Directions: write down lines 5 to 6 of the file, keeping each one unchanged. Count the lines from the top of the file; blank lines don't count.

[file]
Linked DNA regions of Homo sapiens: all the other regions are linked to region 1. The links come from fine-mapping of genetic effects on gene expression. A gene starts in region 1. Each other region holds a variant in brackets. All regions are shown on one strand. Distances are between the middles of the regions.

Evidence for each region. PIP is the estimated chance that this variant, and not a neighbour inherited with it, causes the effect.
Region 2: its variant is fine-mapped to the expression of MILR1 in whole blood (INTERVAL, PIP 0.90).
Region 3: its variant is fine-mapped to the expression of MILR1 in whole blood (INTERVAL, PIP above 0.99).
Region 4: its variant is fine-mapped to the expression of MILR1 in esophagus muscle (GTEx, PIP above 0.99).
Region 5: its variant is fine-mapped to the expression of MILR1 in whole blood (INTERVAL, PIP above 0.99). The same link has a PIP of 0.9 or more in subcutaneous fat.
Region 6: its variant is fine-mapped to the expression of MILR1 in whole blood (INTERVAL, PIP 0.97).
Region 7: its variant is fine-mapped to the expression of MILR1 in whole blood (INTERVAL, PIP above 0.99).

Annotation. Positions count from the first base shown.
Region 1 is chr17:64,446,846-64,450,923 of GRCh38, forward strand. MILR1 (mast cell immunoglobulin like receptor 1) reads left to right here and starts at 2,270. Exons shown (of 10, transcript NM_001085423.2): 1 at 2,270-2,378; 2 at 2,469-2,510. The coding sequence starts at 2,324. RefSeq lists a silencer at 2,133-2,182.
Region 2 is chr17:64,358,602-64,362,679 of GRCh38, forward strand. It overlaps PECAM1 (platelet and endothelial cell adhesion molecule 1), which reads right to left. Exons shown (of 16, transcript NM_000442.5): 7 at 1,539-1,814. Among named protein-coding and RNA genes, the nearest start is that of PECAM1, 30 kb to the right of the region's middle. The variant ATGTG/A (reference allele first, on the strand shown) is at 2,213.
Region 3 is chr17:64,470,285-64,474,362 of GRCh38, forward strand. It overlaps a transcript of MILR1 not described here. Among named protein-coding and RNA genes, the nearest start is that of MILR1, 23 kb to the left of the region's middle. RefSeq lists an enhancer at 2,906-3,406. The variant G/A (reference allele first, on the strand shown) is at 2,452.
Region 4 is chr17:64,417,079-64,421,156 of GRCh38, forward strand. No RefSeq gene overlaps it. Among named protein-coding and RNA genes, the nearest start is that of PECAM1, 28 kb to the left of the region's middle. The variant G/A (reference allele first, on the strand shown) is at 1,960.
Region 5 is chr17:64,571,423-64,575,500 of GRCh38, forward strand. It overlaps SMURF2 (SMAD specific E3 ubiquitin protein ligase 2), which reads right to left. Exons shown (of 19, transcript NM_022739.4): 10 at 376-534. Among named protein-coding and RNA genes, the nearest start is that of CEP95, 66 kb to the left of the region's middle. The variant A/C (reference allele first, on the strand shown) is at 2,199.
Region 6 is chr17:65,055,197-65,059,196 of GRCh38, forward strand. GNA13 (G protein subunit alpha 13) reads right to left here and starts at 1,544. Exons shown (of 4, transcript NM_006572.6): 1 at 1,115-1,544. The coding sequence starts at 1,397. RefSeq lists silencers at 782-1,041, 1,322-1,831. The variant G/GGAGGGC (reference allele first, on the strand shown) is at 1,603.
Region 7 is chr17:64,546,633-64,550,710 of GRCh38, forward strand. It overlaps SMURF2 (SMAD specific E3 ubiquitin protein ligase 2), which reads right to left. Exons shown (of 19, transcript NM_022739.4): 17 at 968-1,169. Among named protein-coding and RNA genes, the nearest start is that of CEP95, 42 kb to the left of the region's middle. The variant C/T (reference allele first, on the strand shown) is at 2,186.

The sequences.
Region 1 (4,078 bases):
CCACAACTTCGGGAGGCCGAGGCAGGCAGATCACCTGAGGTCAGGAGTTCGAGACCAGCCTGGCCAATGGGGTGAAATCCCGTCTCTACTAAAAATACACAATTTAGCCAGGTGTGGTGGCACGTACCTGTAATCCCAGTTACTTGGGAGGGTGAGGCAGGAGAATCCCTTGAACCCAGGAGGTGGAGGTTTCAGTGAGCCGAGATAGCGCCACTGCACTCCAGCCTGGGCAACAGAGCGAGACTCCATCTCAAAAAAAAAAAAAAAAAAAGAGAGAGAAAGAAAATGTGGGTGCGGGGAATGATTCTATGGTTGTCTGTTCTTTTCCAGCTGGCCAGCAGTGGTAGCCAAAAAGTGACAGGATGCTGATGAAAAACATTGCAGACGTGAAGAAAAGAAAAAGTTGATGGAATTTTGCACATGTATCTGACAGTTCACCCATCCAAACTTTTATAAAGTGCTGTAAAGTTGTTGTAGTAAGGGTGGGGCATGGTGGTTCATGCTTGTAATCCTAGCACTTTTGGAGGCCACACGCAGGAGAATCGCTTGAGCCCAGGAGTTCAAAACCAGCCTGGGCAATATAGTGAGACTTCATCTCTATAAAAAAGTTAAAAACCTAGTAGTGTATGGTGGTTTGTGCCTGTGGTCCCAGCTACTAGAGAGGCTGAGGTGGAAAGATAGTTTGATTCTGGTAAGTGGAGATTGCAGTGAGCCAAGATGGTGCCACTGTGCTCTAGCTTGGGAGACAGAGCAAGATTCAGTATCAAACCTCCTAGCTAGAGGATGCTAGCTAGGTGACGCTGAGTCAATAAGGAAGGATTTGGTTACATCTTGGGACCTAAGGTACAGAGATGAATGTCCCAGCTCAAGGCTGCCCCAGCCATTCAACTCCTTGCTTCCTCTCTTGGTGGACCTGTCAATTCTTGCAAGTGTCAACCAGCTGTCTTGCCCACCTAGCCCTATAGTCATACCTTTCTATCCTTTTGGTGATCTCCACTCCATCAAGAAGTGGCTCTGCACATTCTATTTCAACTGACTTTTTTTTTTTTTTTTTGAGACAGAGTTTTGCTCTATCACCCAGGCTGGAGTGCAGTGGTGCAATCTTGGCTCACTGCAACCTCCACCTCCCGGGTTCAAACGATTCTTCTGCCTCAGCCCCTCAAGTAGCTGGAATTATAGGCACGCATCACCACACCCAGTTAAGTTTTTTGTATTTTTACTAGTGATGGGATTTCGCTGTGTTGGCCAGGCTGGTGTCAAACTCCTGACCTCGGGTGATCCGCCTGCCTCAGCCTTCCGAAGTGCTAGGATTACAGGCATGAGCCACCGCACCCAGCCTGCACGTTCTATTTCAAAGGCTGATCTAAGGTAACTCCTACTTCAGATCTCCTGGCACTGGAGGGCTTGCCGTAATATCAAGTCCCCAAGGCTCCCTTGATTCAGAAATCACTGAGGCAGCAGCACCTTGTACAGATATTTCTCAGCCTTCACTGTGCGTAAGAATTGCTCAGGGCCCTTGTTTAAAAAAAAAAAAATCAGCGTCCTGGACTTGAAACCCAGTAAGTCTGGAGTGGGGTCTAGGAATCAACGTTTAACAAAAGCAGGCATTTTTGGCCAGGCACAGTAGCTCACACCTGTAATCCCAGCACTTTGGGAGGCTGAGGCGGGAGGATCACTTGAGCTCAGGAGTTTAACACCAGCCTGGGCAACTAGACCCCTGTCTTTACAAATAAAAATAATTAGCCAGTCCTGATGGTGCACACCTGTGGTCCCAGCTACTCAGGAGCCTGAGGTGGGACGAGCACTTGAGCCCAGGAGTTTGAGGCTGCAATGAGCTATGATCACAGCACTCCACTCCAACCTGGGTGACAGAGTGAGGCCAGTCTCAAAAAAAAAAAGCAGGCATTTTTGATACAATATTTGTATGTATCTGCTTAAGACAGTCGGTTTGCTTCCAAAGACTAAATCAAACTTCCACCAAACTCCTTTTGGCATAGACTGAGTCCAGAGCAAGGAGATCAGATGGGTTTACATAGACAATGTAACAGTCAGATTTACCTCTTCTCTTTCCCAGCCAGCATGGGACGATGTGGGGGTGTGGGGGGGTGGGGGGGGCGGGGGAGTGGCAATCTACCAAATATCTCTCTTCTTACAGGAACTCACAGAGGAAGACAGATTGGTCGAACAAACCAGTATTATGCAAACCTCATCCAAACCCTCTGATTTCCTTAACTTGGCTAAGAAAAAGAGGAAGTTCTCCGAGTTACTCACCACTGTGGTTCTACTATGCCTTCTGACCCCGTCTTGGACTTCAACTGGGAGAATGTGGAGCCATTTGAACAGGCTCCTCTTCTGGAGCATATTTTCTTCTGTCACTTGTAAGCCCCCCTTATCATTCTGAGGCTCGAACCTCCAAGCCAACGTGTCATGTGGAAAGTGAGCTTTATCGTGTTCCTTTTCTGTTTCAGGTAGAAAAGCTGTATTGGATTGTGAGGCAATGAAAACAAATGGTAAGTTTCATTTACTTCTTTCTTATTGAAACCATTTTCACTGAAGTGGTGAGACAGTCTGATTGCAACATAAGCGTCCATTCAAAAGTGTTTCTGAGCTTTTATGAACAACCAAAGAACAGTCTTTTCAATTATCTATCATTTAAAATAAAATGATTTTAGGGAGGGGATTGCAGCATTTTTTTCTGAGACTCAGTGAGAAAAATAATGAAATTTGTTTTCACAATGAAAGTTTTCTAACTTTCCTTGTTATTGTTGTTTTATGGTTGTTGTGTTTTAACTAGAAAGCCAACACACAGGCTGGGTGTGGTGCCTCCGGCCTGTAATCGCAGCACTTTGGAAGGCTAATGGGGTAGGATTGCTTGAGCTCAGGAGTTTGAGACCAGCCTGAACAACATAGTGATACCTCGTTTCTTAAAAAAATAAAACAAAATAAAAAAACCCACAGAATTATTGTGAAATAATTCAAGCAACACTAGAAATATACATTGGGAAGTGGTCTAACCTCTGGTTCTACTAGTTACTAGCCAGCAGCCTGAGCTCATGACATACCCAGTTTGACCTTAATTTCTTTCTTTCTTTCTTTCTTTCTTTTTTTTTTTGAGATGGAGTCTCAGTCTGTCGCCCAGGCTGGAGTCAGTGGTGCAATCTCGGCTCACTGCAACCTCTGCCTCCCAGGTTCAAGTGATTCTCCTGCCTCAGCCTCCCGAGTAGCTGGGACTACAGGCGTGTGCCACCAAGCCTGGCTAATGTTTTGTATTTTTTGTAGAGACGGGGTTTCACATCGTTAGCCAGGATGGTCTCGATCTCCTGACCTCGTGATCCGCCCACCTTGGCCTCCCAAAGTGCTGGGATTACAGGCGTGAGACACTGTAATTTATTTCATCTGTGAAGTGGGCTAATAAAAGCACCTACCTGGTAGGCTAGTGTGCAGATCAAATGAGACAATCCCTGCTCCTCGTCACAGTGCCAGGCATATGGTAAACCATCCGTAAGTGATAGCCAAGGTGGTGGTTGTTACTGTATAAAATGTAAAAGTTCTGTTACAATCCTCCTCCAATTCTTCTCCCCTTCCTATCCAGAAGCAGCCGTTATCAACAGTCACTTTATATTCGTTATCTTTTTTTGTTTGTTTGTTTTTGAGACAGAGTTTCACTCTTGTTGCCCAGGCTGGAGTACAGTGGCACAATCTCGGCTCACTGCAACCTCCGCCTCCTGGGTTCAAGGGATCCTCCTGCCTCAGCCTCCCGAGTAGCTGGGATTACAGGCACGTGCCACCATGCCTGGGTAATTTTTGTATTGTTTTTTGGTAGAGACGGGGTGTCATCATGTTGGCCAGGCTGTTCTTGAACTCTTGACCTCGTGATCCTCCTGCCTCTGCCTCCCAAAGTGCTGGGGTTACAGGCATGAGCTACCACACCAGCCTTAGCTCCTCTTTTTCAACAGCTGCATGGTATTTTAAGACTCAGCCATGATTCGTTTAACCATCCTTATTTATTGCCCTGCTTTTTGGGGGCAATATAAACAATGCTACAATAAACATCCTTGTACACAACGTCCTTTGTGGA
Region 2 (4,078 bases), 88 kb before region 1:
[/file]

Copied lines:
Region 4: its variant is fine-mapped to the expression of MILR1 in esophagus muscle (GTEx, PIP above 0.99).
Region 5: its variant is fine-mapped to the expression of MILR1 in whole blood (INTERVAL, PIP above 0.99). The same link has a PIP of 0.9 or more in subcutaneous fat.